One of the most effective ways to encourage students to learn about science is to help them do science. Learning facts is helpful but there’s much, much more to science. Doing science means actively asking questions, making guesses, questioning assumptions, collecting and analyzing information. Go well beyond the confines of a textbook. Guide learners in doing the actual work of a scientist.
Show students how to find and join a network of volunteers. Like our learners, volunteer scientists have very little (or no) specific scientific training. Despite deficits in factual information, novice researchers can perform and manage extremely important research-related tasks such as observation, measurement or computation.
For example, the Cornell Lab of Ornithology follows an excellent collection of projects that need volunteers. CLO’s site, dubbed Citizen Science, tracks projects that encourage and allow young researchers to do the work of scientists. Such projects create powerful relationships between the general public and professional scientists, resulting in some of the world’s largest research teams. The projects highlighted at CLO make it possible for students and concerned citizens to contribute valuable information to ongoing, worldwide studies.
A great citizen science project to involve students in is the Great Backyard Bird Count. The GBBC gets underway beginning February 17th and lasts until the 20th. It’s an event that encourages bird watchers of all ages to count birds. The simple act of observation (an important skill for any scientist!) creates a real-time snapshot of where birds are across our continent. Participating in this event takes as little as 15 minutes on one day. If students get excited with the process, they are welcome to count for as long as they like each day of the event.
Roberto Baldwin and Matt Buchanan from Gizmodo are declaring February 1st as Change Your Password Day. A look at ABC News blogger Ned Potter’s The 25 Worst Passwords on the Internet will be enough to convince many that Gizmodo is onto something. Thankfully, CNET’s Michelle Starr has a few ideas for generating better passwords.
After trying to convince cyber-citizens that they didn’t need nicknames or internet nom de plumes, Google seems to have applied the brakes on and shifted into reverse. Lance Ulanoff of Mashable reports that Google + users may now use pseudonyms. Well, I suppose that’s good to know.
- Bradley Horowitz, VP Product, Google+ explains the reason for moving “toward a more inclusive naming policy,”
- Google’s decision might well be applauded by privacy advocates especially since CNET’s Declan McCullagh reports that Americans can be forced to decrypt their laptops.
- Speaking of privacy, even though the Supreme Court justices unanimously agreed that the police cannot put a GPS device on one’s car, don’t break out the champagne. The Atlantic‘s associate editor Rebecca J. Rosen explains that the Court’s ruling is no cause for celebration; rather, it actually reveals a much larger privacy-related problem.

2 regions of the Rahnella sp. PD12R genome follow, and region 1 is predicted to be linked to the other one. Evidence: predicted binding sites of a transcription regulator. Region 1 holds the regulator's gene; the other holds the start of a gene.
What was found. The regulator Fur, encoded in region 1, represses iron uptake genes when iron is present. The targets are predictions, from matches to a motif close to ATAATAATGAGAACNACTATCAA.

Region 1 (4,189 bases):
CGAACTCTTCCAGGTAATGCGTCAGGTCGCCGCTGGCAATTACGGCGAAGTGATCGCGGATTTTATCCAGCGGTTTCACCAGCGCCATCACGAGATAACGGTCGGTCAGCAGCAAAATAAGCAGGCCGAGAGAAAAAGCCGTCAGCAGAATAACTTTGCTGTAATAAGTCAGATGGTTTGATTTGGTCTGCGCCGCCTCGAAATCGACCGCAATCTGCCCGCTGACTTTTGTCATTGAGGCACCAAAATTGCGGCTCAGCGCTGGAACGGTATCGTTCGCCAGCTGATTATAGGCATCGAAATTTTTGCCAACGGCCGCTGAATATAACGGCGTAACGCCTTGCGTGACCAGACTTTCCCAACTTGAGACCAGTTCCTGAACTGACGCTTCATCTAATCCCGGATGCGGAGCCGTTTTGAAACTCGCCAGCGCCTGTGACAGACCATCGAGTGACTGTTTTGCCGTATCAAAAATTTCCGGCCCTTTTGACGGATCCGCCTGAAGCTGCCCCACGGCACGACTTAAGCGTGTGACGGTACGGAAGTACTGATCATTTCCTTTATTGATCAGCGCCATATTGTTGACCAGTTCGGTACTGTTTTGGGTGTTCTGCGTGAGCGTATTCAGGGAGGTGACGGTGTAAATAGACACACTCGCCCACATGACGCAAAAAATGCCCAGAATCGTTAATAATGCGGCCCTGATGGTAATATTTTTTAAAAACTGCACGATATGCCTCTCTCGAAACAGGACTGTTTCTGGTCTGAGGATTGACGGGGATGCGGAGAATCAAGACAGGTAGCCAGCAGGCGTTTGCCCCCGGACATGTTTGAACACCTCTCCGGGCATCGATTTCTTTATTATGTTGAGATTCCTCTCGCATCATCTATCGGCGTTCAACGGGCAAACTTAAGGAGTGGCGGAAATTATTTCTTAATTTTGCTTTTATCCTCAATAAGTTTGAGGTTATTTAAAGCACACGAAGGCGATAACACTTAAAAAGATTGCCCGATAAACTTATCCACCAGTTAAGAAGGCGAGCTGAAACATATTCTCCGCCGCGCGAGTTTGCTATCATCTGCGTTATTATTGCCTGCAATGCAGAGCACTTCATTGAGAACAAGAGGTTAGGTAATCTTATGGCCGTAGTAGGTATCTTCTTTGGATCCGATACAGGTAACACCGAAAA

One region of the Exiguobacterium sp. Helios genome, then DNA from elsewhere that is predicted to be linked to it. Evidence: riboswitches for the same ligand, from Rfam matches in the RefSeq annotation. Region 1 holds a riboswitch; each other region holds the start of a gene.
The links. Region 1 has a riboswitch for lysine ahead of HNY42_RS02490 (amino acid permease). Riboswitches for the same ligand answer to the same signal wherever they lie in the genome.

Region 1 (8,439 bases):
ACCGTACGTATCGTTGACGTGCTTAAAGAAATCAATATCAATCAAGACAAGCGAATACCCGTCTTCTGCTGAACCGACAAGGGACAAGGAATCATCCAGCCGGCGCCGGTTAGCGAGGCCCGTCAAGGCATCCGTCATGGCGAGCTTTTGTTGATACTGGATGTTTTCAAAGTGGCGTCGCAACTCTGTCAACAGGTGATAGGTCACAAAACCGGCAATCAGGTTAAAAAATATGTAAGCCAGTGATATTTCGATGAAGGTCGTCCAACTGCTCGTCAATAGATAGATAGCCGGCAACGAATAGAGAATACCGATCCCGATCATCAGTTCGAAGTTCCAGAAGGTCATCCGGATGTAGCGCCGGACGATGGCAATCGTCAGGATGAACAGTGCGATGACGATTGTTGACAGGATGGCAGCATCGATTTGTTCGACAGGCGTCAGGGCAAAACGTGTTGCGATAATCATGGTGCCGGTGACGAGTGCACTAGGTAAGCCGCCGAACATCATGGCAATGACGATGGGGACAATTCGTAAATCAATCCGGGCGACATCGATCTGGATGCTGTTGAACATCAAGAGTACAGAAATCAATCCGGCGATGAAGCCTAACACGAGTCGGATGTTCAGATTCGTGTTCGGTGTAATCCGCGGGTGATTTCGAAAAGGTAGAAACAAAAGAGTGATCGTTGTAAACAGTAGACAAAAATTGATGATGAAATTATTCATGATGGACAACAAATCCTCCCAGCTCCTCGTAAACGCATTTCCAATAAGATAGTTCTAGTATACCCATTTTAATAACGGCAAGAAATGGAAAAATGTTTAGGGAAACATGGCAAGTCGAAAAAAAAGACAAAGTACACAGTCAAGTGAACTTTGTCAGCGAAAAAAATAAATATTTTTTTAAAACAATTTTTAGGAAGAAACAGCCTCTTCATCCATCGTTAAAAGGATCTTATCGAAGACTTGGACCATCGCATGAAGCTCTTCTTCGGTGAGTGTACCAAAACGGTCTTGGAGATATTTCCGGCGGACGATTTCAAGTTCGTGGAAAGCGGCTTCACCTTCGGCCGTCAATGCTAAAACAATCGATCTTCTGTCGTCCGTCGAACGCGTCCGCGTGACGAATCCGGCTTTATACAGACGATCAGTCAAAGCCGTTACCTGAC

- David DiSalvo’s article for Forbes claims that Google Says Bye Bye to User Privacy.
- What’s next? Mass Surveillance by Facebook? Richard Stallman certainly thinks so.
Life is often about tradeoffs. We give up one thing to gain another. This is especially true of when we roam about on the web. We want to gain admittance to a site or its services so we divulge information–a username, a password, our birthday, gender, location–and all sorts of other demographic delights. In doing so, we get something we think we want (access to a forum, a place in a community, connections, expertise, images, audio, video, etc…) and the entity we barter with gets a little sliver of who we are. This routine plays itself out over and over but how often do we think about what we are doing and how it might affect us? What does the online entity do with all of that information. Details of how our personal information will be used sometimes resides in the depths of arcane legalese…if we even bother to look.
Maintaining our privacy involves knowing what happens we agree to share our personal details. Would there ever be a compelling reason to let an online entity know more about us, to not try to hide behind a cyber-pseudonym? Google believes that this is the case. Google’s Good to Know campaign extolls the benefits of telling Google who we are. Even if we disagree with Google’s philosophy, we can still learn a great deal about privacy and security by merely listening to the company’s position.
- Still feel wary? That’s okay. Skepticism is a very healthy and useful trait. Your Spidey sense might be telling you something. Check out Tor. It provides a means of thwarting network surveillance.
- The Electronic Frontier Foundation’s Surveillance Self-Defense site is an excellent go-to resource for topics related to law and technology of government surveillance in the United States.